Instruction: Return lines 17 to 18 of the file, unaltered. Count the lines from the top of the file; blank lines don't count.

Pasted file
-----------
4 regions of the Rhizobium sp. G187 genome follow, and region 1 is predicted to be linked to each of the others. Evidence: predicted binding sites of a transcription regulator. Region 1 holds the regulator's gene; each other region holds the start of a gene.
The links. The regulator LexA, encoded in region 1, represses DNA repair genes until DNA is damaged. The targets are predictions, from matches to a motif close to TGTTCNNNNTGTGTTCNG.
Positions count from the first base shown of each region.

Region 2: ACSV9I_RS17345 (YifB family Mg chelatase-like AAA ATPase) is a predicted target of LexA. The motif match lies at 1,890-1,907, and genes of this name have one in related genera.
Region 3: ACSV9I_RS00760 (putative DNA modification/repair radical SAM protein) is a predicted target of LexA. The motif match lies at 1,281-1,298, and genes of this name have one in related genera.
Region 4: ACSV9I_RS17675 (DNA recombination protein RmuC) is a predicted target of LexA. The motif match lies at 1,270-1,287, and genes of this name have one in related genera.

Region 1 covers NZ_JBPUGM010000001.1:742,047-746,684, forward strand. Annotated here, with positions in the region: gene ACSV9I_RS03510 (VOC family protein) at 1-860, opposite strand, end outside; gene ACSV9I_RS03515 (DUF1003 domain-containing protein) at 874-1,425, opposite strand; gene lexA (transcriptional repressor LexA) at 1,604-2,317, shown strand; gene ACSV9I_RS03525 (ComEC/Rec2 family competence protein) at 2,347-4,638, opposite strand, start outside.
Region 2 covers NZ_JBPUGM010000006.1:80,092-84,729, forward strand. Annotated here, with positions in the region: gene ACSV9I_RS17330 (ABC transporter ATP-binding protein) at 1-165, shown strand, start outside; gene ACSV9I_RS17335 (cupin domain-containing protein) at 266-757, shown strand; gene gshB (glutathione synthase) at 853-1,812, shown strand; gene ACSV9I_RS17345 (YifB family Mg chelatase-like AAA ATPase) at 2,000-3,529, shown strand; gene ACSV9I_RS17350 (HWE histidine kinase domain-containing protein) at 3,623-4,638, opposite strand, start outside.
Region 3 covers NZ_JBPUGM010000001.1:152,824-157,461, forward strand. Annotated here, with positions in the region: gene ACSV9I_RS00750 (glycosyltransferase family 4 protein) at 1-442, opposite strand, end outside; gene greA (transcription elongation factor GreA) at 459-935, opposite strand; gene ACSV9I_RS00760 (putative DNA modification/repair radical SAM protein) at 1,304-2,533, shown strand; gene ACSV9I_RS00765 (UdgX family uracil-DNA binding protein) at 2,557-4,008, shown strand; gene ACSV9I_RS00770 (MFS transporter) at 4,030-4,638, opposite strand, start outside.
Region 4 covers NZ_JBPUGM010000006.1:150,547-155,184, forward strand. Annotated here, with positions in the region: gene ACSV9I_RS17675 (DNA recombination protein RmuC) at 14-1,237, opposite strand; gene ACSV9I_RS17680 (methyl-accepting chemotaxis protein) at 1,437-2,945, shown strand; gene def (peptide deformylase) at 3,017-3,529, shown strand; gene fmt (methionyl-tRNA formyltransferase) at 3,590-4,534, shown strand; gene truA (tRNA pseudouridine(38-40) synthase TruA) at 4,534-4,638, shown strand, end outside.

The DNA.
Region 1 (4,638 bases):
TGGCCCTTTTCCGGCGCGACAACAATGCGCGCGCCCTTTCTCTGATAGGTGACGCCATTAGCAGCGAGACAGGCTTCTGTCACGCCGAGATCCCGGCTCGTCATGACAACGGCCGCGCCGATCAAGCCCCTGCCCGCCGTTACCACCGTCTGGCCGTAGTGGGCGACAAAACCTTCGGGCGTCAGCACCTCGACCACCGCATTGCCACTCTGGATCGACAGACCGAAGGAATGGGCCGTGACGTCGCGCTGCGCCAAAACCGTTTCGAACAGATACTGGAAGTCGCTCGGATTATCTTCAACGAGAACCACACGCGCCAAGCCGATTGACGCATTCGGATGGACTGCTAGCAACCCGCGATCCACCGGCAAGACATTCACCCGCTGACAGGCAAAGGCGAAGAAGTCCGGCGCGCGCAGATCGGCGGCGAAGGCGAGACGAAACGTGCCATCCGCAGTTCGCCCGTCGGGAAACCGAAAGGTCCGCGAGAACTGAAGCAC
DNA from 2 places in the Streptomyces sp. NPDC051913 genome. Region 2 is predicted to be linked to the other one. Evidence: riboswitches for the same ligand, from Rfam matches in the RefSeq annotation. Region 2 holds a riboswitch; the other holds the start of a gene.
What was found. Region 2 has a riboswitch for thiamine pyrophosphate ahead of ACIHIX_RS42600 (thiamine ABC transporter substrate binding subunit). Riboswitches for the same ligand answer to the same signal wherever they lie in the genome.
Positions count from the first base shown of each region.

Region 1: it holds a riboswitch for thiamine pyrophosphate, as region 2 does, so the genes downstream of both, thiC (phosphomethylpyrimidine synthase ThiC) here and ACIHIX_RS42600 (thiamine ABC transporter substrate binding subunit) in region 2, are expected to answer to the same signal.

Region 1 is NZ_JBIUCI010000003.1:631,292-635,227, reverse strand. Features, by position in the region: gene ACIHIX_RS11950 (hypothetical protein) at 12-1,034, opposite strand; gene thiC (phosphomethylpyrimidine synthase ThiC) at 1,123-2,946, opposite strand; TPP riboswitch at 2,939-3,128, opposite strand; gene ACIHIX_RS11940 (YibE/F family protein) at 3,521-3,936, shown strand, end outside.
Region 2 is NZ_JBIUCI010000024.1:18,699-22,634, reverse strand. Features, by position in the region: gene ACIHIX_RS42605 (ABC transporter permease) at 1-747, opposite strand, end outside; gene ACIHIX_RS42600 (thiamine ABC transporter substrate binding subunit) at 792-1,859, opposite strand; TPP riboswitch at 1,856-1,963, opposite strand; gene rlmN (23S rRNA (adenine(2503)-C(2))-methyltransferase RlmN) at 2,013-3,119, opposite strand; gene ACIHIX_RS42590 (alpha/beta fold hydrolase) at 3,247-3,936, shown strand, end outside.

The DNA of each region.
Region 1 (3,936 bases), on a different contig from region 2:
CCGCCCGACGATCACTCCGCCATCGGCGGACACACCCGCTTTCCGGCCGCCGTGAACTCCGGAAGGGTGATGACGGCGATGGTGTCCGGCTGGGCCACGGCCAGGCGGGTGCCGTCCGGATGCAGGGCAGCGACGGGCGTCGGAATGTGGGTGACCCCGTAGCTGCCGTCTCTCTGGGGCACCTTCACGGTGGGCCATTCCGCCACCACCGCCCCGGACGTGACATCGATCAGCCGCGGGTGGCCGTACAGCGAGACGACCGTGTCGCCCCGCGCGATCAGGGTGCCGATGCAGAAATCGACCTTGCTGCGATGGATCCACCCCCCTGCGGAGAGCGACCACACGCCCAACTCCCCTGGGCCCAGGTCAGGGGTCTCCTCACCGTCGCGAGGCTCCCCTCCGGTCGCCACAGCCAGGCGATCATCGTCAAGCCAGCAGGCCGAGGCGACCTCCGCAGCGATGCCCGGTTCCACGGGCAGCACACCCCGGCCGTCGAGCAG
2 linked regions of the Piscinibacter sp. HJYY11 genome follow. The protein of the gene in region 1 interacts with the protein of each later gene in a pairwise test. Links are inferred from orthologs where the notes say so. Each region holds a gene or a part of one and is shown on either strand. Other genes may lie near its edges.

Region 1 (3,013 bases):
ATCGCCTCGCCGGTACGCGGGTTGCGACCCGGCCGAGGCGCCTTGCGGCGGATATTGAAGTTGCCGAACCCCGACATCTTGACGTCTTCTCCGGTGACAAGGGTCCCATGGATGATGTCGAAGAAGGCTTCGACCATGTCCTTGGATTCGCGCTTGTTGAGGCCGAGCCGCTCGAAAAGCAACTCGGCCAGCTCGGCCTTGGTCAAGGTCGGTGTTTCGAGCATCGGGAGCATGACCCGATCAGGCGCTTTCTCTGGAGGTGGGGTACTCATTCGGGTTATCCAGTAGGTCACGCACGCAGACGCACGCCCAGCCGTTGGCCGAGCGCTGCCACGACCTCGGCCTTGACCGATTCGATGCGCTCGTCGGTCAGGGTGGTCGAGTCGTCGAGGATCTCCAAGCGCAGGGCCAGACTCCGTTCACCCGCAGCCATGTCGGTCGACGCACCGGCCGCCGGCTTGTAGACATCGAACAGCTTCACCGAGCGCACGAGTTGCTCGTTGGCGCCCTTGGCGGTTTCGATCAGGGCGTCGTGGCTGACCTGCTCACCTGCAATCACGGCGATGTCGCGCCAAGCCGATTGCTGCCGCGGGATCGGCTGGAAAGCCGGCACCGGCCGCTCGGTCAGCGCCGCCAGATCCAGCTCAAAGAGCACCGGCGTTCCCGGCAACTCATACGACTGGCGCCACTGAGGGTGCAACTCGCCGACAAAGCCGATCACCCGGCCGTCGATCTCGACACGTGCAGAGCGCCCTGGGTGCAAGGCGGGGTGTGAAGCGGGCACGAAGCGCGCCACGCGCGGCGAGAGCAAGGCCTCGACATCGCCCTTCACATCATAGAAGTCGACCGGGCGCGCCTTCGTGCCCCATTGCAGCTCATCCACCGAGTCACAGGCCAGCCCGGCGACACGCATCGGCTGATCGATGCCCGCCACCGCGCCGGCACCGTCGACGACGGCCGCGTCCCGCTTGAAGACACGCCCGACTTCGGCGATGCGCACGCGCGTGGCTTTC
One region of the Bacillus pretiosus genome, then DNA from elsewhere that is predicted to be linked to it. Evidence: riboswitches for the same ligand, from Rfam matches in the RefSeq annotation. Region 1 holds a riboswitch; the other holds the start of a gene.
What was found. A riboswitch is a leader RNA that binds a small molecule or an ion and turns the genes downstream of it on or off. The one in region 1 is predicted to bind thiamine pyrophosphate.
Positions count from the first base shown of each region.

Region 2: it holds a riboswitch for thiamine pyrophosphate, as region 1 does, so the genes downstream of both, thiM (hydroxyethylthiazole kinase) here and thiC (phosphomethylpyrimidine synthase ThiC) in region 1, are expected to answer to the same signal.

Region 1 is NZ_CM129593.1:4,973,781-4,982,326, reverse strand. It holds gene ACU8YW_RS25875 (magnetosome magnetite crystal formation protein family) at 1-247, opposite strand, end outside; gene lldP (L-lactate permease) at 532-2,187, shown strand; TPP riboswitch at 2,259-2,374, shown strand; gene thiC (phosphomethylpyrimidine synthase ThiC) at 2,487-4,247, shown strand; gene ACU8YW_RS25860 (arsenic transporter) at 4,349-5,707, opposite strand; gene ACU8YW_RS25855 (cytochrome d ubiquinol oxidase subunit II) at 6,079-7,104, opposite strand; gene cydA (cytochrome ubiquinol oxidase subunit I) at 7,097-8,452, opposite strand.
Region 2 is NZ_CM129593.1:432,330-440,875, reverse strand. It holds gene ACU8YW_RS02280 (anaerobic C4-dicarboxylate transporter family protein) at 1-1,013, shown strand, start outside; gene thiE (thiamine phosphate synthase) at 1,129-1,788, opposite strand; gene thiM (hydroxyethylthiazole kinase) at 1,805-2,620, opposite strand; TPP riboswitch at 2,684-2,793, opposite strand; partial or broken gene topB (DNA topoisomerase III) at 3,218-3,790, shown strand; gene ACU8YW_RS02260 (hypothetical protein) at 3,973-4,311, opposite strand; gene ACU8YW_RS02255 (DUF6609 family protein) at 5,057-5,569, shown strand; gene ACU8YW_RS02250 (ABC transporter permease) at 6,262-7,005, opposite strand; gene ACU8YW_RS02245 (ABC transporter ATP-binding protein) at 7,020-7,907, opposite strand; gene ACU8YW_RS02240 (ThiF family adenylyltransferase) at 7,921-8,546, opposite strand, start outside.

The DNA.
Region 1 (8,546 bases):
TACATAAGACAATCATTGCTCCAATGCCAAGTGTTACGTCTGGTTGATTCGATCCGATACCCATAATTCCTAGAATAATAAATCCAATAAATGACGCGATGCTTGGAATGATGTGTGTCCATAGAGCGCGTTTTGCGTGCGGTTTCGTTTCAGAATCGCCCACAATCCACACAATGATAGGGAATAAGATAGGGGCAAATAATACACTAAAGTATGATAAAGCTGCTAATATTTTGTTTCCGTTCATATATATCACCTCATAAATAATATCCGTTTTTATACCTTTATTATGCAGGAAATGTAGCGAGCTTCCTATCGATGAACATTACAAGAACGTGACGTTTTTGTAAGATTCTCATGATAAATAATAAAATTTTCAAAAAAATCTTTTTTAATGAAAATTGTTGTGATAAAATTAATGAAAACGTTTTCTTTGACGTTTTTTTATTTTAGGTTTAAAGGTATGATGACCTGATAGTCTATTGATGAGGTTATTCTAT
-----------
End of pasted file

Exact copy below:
Region 1: it holds a riboswitch for thiamine pyrophosphate, as region 2 does, so the genes downstream of both, thiC (phosphomethylpyrimidine synthase ThiC) here and ACIHIX_RS42600 (thiamine ABC transporter substrate binding subunit) in region 2, are expected to answer to the same signal.

Region 1 is NZ_JBIUCI010000003.1:631,292-635,227, reverse strand. Features, by position in the region: gene ACIHIX_RS11950 (hypothetical protein) at 12-1,034, opposite strand; gene thiC (phosphomethylpyrimidine synthase ThiC) at 1,123-2,946, opposite strand; TPP riboswitch at 2,939-3,128, opposite strand; gene ACIHIX_RS11940 (YibE/F family protein) at 3,521-3,936, shown strand, end outside.